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Third Time's a Charm? SEC & CFTC Finalize Amendments to Form PF
Thursday, February 15, 2024

On February 8, the Securities and Exchange Commission (SEC) and Commodity Futures Trading Commission (CFTC) jointly adopted amendments to Form PF, the confidential reporting form for certain registered investment advisers to private funds. Form PF's dual purpose is to assist the SEC's and CFTC's regulatory oversight of private fund advisers (who may be both SEC-registered investment advisers and also registered with the CFTC as commodity pool operators or commodity trading advisers) and investor protection efforts, as well as help the Financial Stability Oversight Council monitor systemic risk. In addition, the SEC entered into a memorandum of understanding with the CFTC to facilitate data sharing between the two agencies regarding information submitted on Form PF.

Continued Spotlight on Private Funds

The continued focus on private funds and private fund advisers is a recurring theme. The SEC recently adopted controversial and sweeping new rules governing many activities of private funds and private fund advisers. The SEC's Division of Examinations also continues to highlight private funds in its annual examination priorities. Form PF is similarly no stranger to recent revisions and expansions in its scope. First, in May 2023, the SEC adopted requirements for certain advisers to hedge funds and private equity funds to provide current reporting of key events (within 72 hours). Second, in July 2023, the SEC finalized amendments to Form PF for large liquidity fund advisers to align their reporting requirements with those of money market funds. And last week, this third set of amendments to Form PF, briefly discussed below.

SEC Commissioner Peirce, in dissent:

"Boundless curiosity is wonderful in a small child; it is a less attractive trait in regulatory agencies…. Systemic risk involves the forest — trying to monitor the state of every individual tree at every given moment in time is a distraction and trades off the mistaken belief that we have the capacity to draw meaning from limitless amounts of discrete and often disparate information. Unbridled curiosity seems to be driving this decision rather than demonstrated need.”

Additional Reporting by Large Hedge Fund Advisers on Qualifying Hedge Funds

These amendments will, among other things, expand the reporting requirements for large hedge fund advisers with regard to “qualifying hedge funds” (i.e., hedge funds with a net asset value of at least $500 million). The amendments will require additional disclosures in the following categories:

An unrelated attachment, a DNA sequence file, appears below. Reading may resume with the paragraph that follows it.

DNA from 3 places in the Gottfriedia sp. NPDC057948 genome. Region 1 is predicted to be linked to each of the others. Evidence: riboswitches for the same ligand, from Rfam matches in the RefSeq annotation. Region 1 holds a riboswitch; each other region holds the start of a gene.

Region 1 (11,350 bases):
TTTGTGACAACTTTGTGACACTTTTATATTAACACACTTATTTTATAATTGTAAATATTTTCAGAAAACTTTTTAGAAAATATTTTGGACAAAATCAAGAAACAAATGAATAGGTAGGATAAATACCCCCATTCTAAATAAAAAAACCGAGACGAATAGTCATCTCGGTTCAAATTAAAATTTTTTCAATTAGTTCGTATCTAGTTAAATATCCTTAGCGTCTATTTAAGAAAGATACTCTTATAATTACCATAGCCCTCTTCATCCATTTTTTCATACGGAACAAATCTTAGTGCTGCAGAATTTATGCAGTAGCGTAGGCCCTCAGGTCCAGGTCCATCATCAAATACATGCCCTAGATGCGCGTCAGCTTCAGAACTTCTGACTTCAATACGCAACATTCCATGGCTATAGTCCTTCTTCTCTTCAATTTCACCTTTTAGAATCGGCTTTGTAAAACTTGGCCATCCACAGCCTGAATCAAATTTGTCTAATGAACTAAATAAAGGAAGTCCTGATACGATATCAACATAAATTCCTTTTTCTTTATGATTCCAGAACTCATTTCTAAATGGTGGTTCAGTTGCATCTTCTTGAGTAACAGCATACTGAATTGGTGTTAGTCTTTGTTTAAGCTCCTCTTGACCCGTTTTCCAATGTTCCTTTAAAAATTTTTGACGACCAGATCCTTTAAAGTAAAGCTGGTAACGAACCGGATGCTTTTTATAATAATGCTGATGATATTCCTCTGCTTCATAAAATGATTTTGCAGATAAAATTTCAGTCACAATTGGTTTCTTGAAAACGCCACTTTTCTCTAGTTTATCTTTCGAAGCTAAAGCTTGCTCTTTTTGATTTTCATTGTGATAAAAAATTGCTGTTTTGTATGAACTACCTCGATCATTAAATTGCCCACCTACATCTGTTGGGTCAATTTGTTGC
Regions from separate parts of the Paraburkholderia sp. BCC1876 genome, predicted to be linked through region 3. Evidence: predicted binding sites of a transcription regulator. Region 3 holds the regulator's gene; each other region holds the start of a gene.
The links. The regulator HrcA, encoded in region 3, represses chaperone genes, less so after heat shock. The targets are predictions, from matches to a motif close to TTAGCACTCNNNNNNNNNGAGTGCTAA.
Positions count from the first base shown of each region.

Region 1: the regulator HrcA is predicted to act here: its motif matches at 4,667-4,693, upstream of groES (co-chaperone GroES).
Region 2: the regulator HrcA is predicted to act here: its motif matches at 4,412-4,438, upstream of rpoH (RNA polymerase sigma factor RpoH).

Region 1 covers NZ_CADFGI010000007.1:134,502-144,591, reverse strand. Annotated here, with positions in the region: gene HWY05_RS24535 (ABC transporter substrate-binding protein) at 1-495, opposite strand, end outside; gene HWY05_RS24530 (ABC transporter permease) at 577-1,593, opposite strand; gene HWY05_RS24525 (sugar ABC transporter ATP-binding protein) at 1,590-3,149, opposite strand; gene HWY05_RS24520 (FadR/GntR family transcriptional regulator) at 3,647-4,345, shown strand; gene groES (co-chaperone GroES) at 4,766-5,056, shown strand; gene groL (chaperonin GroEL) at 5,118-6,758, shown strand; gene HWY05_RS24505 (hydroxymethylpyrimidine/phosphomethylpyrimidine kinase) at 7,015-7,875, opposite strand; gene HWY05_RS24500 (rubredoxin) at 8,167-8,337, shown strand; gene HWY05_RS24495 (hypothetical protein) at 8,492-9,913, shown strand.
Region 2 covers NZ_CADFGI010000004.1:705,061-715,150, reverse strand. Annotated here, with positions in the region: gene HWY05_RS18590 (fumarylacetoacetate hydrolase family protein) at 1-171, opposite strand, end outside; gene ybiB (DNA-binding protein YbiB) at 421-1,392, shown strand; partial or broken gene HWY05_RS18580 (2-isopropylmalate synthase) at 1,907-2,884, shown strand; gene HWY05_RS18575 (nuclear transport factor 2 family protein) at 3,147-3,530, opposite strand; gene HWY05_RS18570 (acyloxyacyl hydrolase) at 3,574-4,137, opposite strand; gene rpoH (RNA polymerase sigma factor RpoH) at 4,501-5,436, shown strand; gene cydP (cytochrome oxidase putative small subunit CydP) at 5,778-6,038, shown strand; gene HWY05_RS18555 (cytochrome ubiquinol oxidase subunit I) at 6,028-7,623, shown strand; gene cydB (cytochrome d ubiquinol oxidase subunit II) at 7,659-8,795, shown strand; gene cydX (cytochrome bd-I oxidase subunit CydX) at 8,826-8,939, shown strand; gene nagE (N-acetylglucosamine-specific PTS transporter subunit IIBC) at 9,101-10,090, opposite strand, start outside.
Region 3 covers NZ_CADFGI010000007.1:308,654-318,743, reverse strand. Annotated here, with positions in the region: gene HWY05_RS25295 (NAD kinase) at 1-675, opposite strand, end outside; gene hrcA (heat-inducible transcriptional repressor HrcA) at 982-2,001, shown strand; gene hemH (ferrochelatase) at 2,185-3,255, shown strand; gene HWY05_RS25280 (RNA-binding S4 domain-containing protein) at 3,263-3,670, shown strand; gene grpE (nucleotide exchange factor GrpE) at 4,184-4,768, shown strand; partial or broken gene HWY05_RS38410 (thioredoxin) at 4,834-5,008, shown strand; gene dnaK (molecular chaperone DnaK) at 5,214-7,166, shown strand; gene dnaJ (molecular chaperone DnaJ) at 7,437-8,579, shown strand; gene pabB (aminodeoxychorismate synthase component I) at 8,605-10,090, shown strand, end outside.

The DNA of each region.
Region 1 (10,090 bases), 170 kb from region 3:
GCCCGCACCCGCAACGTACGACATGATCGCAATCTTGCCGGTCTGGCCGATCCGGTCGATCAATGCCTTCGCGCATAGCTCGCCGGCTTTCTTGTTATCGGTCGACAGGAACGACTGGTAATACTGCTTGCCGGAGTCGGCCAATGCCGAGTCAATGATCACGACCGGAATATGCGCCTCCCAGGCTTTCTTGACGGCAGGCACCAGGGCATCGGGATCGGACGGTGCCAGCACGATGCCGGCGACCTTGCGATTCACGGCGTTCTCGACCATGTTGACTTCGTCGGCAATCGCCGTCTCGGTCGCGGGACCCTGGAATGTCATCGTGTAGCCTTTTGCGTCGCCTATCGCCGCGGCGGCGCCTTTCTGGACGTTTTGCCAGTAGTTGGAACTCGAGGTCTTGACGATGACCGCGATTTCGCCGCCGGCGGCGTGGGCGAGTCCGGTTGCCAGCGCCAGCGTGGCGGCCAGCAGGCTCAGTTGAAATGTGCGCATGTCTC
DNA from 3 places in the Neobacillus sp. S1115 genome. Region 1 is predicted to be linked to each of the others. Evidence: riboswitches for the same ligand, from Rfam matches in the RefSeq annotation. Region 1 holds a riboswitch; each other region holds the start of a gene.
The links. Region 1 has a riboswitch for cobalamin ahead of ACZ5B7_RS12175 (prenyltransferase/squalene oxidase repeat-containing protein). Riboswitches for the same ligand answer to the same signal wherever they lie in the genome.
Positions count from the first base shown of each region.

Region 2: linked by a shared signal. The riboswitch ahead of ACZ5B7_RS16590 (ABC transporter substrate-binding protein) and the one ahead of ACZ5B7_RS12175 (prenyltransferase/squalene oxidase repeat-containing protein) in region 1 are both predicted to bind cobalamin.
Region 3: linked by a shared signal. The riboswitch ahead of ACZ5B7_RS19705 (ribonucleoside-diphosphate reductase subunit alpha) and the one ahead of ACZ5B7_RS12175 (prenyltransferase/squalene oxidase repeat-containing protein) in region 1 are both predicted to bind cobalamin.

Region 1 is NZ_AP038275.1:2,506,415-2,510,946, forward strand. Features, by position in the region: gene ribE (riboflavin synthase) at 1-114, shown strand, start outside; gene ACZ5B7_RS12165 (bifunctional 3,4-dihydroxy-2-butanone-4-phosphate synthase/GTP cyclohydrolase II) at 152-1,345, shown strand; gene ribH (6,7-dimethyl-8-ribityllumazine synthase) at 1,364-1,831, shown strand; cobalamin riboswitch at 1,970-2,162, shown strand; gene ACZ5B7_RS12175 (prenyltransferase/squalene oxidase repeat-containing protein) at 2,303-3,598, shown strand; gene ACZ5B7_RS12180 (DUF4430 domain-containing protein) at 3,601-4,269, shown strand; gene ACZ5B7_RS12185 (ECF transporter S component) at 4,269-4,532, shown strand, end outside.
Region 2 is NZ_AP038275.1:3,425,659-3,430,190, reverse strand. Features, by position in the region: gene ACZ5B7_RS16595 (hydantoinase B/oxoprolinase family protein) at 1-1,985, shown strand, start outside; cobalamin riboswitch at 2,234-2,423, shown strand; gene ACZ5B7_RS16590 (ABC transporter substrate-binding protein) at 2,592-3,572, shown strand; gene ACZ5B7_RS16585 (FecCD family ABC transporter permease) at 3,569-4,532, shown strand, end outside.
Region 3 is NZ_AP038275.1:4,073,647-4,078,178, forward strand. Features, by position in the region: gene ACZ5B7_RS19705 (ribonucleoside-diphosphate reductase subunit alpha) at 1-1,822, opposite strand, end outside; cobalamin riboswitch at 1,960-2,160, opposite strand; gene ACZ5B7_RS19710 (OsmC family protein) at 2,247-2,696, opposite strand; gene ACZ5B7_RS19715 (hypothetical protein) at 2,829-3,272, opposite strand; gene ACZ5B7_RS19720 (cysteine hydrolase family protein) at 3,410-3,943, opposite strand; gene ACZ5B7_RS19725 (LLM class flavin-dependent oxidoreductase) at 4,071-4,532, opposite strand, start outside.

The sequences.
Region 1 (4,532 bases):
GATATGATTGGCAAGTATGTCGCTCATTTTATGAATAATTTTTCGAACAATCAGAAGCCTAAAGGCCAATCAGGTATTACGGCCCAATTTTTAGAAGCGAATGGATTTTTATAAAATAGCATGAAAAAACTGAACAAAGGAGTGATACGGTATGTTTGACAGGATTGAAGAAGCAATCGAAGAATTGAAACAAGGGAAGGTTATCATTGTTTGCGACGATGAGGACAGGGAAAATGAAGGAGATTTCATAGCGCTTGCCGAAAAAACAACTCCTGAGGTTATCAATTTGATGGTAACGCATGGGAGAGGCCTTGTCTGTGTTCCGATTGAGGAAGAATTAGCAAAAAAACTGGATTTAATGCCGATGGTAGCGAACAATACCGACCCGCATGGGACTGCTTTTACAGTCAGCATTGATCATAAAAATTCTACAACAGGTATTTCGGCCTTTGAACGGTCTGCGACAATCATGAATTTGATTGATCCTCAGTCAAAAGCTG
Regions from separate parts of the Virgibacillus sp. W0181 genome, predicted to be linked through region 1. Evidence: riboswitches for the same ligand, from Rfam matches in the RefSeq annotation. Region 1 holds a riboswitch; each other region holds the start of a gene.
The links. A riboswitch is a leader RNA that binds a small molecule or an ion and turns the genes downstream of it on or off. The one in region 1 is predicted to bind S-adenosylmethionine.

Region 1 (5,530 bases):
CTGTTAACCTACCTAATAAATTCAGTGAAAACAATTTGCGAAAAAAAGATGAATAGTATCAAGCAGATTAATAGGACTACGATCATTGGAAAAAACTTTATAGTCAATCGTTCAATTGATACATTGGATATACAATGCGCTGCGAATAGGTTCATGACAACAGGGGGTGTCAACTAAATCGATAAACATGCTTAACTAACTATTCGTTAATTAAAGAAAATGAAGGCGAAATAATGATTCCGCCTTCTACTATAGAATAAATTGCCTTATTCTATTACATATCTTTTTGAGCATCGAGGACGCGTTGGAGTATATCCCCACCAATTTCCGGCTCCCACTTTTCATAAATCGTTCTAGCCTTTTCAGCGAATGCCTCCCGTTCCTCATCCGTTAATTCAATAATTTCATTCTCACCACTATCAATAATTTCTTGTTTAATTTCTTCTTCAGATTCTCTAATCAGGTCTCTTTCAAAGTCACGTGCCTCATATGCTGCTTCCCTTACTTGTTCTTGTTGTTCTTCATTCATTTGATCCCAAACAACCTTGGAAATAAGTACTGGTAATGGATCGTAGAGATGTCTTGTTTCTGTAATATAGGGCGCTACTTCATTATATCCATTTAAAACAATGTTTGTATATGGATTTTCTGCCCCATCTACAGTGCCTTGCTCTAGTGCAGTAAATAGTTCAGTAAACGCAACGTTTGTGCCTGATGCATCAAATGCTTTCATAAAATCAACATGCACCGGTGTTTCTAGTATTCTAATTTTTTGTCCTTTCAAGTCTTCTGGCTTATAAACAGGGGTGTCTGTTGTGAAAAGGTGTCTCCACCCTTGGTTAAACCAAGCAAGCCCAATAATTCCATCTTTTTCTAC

• Investment exposures, borrowing and counterparty exposures, currency exposures, country and industry exposures; 
  • Market factor effects;
  • Central clearing counterparty reporting;
  • Risk metrics;
  • Investment performance by strategy;
  • Portfolio, financing, and investor liquidity; and
  • Turnover.

While the final amendments increase the amount of fund-level information the Commission will receive with regard to individual qualifying hedge funds, at the same time, the Commission has eliminated the aggregate reporting requirements in Section 2a of Form PF (noting, in its view, that such aggregate information can be misleading).

Enhanced Reporting by All Hedge Funds

The amendments will require more detailed reporting on Form PF regarding:

  • Hedge fund investment strategies (while digital assets are now an available strategy to select from, the SEC opted not to adopt its proposed definition of digital assets, instead noting that if a strategy can be classified as both a digital asset strategy and another strategy, the adviser should report the strategy as the non-digital asset strategy);
  • Counterparty exposures (including borrowing and financing arrangements); and
  • Trading and clearing mechanisms.

Other Amendments That Apply to All Form PF Filers

  • General Instructions. Form PF filers will be required to report separately each component fund of a master-feeder arrangement and parallel fund structure (rather than in the aggregate as permitted under the existing Form PF), other than a disregarded feeder fund (e.g., where a feeder fund invests all its assets in a single master fund, US treasury bills, and/or “cash and cash equivalents”). In addition, the amendments revise how filers will report private fund investments in other private funds, “trading vehicles” (a newly defined term), and other funds that are not private funds. For example, Form PF will now require an adviser to include the value of a reporting fund's investments in other private funds when responding to questions on Form PF, including determining filing obligations and reporting thresholds (unless otherwise directed by the Form).
  • All Private Funds. Form PF filers reporting information about their private funds will report additional and/or new information regarding, for example: type of private fund; identifying information about master-feeder arrangements, internal and external private funds, and parallel fund structures; withdrawal/redemption rights; reporting of gross and net asset values; inflows/outflows; base currency; borrowings and types of creditors; fair value hierarchy; beneficial ownership; and fund performance.

Final Thoughts

With the recent and significant regulatory spotlight on investment advisers to private funds and private funds themselves, we encourage advisers to consider the interrelationships between new data reporting requirements on Form PF and the myriad of new regulations and disclosure obligations being imposed on investment advisers more generally (including private fund advisers). 

The effective date and compliance date for new final amendments to Form PF is 12 months following the date of publication in the Federal Register.

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